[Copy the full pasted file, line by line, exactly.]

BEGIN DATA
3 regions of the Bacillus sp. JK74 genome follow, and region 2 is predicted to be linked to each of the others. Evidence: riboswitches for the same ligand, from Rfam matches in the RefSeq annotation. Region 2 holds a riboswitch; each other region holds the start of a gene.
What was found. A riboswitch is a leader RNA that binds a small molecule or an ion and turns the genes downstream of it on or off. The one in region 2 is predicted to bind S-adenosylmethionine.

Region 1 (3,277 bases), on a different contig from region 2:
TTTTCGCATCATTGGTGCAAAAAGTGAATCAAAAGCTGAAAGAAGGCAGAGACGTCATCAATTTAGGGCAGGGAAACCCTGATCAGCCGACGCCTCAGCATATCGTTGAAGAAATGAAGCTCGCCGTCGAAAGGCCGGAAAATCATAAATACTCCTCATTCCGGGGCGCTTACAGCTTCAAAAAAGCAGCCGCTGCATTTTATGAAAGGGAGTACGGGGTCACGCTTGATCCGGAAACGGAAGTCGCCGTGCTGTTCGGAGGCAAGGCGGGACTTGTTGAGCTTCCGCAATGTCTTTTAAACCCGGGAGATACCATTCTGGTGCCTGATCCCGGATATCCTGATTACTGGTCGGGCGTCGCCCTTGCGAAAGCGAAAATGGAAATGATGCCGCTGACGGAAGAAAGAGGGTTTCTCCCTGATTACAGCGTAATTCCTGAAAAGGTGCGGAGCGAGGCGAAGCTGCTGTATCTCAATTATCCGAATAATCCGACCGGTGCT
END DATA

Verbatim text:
3 regions of the Bacillus sp. JK74 genome follow, and region 2 is predicted to be linked to each of the others. Evidence: riboswitches for the same ligand, from Rfam matches in the RefSeq annotation. Region 2 holds a riboswitch; each other region holds the start of a gene.
What was found. A riboswitch is a leader RNA that binds a small molecule or an ion and turns the genes downstream of it on or off. The one in region 2 is predicted to bind S-adenosylmethionine.

Region 1 (3,277 bases), on a different contig from region 2:
TTTTCGCATCATTGGTGCAAAAAGTGAATCAAAAGCTGAAAGAAGGCAGAGACGTCATCAATTTAGGGCAGGGAAACCCTGATCAGCCGACGCCTCAGCATATCGTTGAAGAAATGAAGCTCGCCGTCGAAAGGCCGGAAAATCATAAATACTCCTCATTCCGGGGCGCTTACAGCTTCAAAAAAGCAGCCGCTGCATTTTATGAAAGGGAGTACGGGGTCACGCTTGATCCGGAAACGGAAGTCGCCGTGCTGTTCGGAGGCAAGGCGGGACTTGTTGAGCTTCCGCAATGTCTTTTAAACCCGGGAGATACCATTCTGGTGCCTGATCCCGGATATCCTGATTACTGGTCGGGCGTCGCCCTTGCGAAAGCGAAAATGGAAATGATGCCGCTGACGGAAGAAAGAGGGTTTCTCCCTGATTACAGCGTAATTCCTGAAAAGGTGCGGAGCGAGGCGAAGCTGCTGTATCTCAATTATCCGAATAATCCGACCGGTGCT